National voter registration database would clean up voter rolls

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By Megan Poinski

Maryland could take part in a new online voter registration system to build a powerful national database that would ensure more accurate voter rolls that don’t include the dead, people registered in two states or those with invalid addresses.

Maryland is one of 21 states participating in a work group with the Pew Center on the States to improve the quality and efficiency of voter registration. Online voter registration has been talked about in many circles as the next step to improve elections, and the Pew Center on the States is developing a new computer system to make it work, said David Becker, project director for election initiatives for Pew. He presented an overview of the project to the Senate Committee on Education, Health, and Environmental Affairs on Tuesday.

Becker said that online voter registration would be accurate, cost-effective and efficient. According to Pew research on nationwide voter rolls, about one in eight voter records is not valid in some way. There are approximately 12 million registrations that go to addresses that don’t exist, and nearly 2 million voters who have died are still counted as active voters. Additionally, he said there are about 3 million people with active voter registrations in more than one state.

Additionally, Becker said that maintaining voter rolls done the traditional way is expensive. It costs more than $4 to maintain a single name on Oregon’s voter registration list, he said. Wyoming spends $1 million each year just to maintain its list.

The system that the Pew Center is building is known as the Electronic Registration Information Center – abbreviated as ERIC. This system would work with existing record-keeping systems in different states, and pull together different types of information.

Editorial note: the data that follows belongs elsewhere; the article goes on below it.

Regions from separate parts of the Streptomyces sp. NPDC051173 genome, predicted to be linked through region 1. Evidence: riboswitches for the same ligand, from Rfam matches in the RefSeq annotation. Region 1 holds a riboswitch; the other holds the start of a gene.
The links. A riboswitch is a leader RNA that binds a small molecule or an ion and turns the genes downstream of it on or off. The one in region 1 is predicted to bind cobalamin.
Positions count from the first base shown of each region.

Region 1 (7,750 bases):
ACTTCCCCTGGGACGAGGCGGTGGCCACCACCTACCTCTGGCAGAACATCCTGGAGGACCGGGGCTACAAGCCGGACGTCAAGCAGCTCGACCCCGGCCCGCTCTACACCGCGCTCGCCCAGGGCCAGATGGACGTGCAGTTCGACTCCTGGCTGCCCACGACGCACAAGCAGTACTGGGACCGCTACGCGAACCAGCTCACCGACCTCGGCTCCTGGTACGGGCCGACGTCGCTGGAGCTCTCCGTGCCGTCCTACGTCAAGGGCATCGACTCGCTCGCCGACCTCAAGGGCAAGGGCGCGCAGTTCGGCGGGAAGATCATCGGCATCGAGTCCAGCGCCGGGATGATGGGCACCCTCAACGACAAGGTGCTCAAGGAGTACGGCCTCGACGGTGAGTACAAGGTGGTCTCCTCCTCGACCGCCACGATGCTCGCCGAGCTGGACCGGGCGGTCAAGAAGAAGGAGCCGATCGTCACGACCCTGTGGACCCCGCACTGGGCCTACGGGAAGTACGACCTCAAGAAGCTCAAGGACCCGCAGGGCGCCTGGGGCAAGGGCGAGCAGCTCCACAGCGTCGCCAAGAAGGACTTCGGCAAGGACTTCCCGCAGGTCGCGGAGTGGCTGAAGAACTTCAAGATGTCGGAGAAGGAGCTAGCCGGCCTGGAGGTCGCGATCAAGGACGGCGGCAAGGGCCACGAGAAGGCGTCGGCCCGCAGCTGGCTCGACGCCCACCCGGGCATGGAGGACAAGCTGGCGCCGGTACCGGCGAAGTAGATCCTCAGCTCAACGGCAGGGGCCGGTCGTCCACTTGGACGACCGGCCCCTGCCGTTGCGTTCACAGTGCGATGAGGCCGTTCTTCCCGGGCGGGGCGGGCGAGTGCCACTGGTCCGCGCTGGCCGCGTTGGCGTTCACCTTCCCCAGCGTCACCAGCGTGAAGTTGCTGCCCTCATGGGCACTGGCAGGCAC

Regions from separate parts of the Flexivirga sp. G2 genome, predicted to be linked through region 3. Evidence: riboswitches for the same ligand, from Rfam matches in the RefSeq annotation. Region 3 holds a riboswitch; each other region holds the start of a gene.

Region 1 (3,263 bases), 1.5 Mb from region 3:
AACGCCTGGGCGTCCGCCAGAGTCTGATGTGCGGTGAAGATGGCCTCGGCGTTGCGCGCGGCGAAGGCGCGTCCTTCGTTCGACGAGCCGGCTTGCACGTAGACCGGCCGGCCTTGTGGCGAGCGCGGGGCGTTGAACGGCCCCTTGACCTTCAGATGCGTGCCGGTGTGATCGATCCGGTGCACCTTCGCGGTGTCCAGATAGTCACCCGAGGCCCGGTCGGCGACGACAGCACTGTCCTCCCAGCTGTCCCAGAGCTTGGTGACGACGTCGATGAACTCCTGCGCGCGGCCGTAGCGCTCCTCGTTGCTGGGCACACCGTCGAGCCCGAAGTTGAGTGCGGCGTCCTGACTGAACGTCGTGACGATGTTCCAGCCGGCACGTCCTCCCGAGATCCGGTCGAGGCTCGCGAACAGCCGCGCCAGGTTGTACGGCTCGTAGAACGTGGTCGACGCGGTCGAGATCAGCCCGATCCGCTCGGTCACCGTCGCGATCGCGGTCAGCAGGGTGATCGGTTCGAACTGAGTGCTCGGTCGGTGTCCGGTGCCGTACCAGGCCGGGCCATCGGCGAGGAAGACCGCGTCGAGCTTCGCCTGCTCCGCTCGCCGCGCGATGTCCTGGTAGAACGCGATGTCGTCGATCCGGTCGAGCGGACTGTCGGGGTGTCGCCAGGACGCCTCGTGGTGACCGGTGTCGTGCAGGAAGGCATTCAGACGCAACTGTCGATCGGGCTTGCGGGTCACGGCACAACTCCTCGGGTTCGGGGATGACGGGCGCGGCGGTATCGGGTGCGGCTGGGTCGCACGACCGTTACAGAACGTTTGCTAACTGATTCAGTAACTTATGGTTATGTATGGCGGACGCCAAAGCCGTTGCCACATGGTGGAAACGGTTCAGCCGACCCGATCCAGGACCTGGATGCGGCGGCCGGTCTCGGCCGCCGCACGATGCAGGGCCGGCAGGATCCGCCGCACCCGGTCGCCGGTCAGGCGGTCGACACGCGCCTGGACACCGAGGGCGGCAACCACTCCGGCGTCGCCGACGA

“We’re looking at a process that is more automated, with more data-matching, identifying duplicate records, and inactivating them,” Becker said.

Each state would contribute its voter registration data and information from driver’s license databases to the system. But that information would be augmented by other national records, like Social Security numbers of people who have died, or national address change information. This way, he said, the system could pick up if there is a person with the same name and birth date registered to vote in both Washington and Oregon. By checking the supplemental data – looking at address change records – elections officials could determine if it is the same person, and see where that person currently lives, cancelling the old registration.

Becker said that a system like this would increase accuracy in voter rolls by connecting different states and agencies – a problem that exists in Maryland because address changes in driver’s licenses at the MVA do not always transfer to voter registration. It would also save money. Becker said that the cost of maintaining records plummeted in places that have gone to electronic voter registration systems. In Maricopa County, Ariz., Becker said it now costs 3 cents a year to maintain each online voter registration record.

Pew plans to build the system during the first six months of 2011, and implement it at the end of the year, a time when there will be few elections nationwide. Becker said Pew does not want to run the system, and will hand it off to the states participating.

In order for Maryland to get off the ground with the new system – and be able to test its efficiency with the Baltimore City mayoral election in November – the General Assembly needs to pass legislation to allow it, said State Elections Administrator Linda Lamone. The legislation would have to permit online voter registration, as well as authorize Maryland’s agencies to share data with the Pew Center’s project.

Lamone said that getting involved in the system now could also save the state money in development costs. Because the project is beginning in the Pew Center, the nonprofit is covering some of the costs associated with getting things up and running.

“If we get in late, we will have to pay full fare,” Lamone said.

About The Author

Len Lazarick

Len Lazarick was the founding editor and publisher of and is currently the president of its nonprofit corporation and chairman of its board He was formerly the State House bureau chief of the daily Baltimore Examiner from its start in April 2006 to its demise in February 2009. He was a copy editor on the national desk of the Washington Post for eight years before that, and has spent decades covering Maryland politics and government.


  1. joe

    Say no to a federal government maintained National Voter Database!
    “Think about the “Do Not Call List!”

  2. ehl2828

    We should have a National Voter Database!!!

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